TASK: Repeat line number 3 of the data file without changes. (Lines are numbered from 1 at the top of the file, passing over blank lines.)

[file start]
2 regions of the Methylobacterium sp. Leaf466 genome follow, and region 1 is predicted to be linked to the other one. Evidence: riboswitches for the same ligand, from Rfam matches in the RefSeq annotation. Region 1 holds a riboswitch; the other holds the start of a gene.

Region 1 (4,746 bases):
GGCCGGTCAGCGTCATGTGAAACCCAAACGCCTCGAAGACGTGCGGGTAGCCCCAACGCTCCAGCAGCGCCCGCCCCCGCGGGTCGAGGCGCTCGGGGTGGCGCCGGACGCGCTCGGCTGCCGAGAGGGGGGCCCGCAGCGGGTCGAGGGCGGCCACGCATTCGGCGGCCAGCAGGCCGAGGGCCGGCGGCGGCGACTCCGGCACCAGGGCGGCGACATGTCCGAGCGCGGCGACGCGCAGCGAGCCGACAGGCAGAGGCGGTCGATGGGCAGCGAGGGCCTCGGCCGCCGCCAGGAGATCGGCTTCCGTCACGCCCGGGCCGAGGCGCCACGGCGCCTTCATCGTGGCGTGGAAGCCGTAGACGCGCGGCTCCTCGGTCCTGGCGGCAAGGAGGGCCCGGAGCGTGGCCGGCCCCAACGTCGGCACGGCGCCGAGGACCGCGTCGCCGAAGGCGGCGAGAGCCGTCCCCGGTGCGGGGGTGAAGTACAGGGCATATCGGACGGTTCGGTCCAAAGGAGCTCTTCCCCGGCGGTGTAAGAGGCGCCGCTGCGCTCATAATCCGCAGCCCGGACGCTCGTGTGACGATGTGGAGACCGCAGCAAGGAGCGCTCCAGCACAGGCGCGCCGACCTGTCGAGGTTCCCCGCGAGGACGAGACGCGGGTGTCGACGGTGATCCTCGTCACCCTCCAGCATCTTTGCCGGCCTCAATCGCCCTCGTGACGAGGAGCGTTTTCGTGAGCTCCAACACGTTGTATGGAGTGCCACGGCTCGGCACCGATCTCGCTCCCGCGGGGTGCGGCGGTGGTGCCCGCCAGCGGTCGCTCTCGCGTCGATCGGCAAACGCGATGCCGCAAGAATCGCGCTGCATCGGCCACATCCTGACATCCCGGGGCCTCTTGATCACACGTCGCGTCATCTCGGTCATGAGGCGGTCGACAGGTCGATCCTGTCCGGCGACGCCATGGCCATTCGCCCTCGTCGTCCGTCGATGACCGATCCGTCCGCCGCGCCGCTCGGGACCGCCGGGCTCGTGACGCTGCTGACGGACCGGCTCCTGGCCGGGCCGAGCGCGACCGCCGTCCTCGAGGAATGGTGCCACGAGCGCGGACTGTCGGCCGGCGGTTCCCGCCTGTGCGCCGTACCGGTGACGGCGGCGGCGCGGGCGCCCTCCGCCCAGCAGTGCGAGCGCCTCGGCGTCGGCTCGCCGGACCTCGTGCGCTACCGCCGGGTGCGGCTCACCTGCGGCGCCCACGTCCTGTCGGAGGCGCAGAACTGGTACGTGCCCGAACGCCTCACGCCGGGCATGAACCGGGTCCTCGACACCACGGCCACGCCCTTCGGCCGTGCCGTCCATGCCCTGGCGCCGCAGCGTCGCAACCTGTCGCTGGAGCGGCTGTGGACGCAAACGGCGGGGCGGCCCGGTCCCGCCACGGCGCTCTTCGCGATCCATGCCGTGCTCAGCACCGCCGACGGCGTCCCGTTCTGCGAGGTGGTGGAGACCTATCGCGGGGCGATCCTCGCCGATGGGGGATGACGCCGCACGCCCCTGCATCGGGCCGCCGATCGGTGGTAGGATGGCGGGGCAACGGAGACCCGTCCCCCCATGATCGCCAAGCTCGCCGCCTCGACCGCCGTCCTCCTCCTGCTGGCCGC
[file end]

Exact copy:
GGCCGGTCAGCGTCATGTGAAACCCAAACGCCTCGAAGACGTGCGGGTAGCCCCAACGCTCCAGCAGCGCCCGCCCCCGCGGGTCGAGGCGCTCGGGGTGGCGCCGGACGCGCTCGGCTGCCGAGAGGGGGGCCCGCAGCGGGTCGAGGGCGGCCACGCATTCGGCGGCCAGCAGGCCGAGGGCCGGCGGCGGCGACTCCGGCACCAGGGCGGCGACATGTCCGAGCGCGGCGACGCGCAGCGAGCCGACAGGCAGAGGCGGTCGATGGGCAGCGAGGGCCTCGGCCGCCGCCAGGAGATCGGCTTCCGTCACGCCCGGGCCGAGGCGCCACGGCGCCTTCATCGTGGCGTGGAAGCCGTAGACGCGCGGCTCCTCGGTCCTGGCGGCAAGGAGGGCCCGGAGCGTGGCCGGCCCCAACGTCGGCACGGCGCCGAGGACCGCGTCGCCGAAGGCGGCGAGAGCCGTCCCCGGTGCGGGGGTGAAGTACAGGGCATATCGGACGGTTCGGTCCAAAGGAGCTCTTCCCCGGCGGTGTAAGAGGCGCCGCTGCGCTCATAATCCGCAGCCCGGACGCTCGTGTGACGATGTGGAGACCGCAGCAAGGAGCGCTCCAGCACAGGCGCGCCGACCTGTCGAGGTTCCCCGCGAGGACGAGACGCGGGTGTCGACGGTGATCCTCGTCACCCTCCAGCATCTTTGCCGGCCTCAATCGCCCTCGTGACGAGGAGCGTTTTCGTGAGCTCCAACACGTTGTATGGAGTGCCACGGCTCGGCACCGATCTCGCTCCCGCGGGGTGCGGCGGTGGTGCCCGCCAGCGGTCGCTCTCGCGTCGATCGGCAAACGCGATGCCGCAAGAATCGCGCTGCATCGGCCACATCCTGACATCCCGGGGCCTCTTGATCACACGTCGCGTCATCTCGGTCATGAGGCGGTCGACAGGTCGATCCTGTCCGGCGACGCCATGGCCATTCGCCCTCGTCGTCCGTCGATGACCGATCCGTCCGCCGCGCCGCTCGGGACCGCCGGGCTCGTGACGCTGCTGACGGACCGGCTCCTGGCCGGGCCGAGCGCGACCGCCGTCCTCGAGGAATGGTGCCACGAGCGCGGACTGTCGGCCGGCGGTTCCCGCCTGTGCGCCGTACCGGTGACGGCGGCGGCGCGGGCGCCCTCCGCCCAGCAGTGCGAGCGCCTCGGCGTCGGCTCGCCGGACCTCGTGCGCTACCGCCGGGTGCGGCTCACCTGCGGCGCCCACGTCCTGTCGGAGGCGCAGAACTGGTACGTGCCCGAACGCCTCACGCCGGGCATGAACCGGGTCCTCGACACCACGGCCACGCCCTTCGGCCGTGCCGTCCATGCCCTGGCGCCGCAGCGTCGCAACCTGTCGCTGGAGCGGCTGTGGACGCAAACGGCGGGGCGGCCCGGTCCCGCCACGGCGCTCTTCGCGATCCATGCCGTGCTCAGCACCGCCGACGGCGTCCCGTTCTGCGAGGTGGTGGAGACCTATCGCGGGGCGATCCTCGCCGATGGGGGATGACGCCGCACGCCCCTGCATCGGGCCGCCGATCGGTGGTAGGATGGCGGGGCAACGGAGACCCGTCCCCCCATGATCGCCAAGCTCGCCGCCTCGACCGCCGTCCTCCTCCTGCTGGCCGC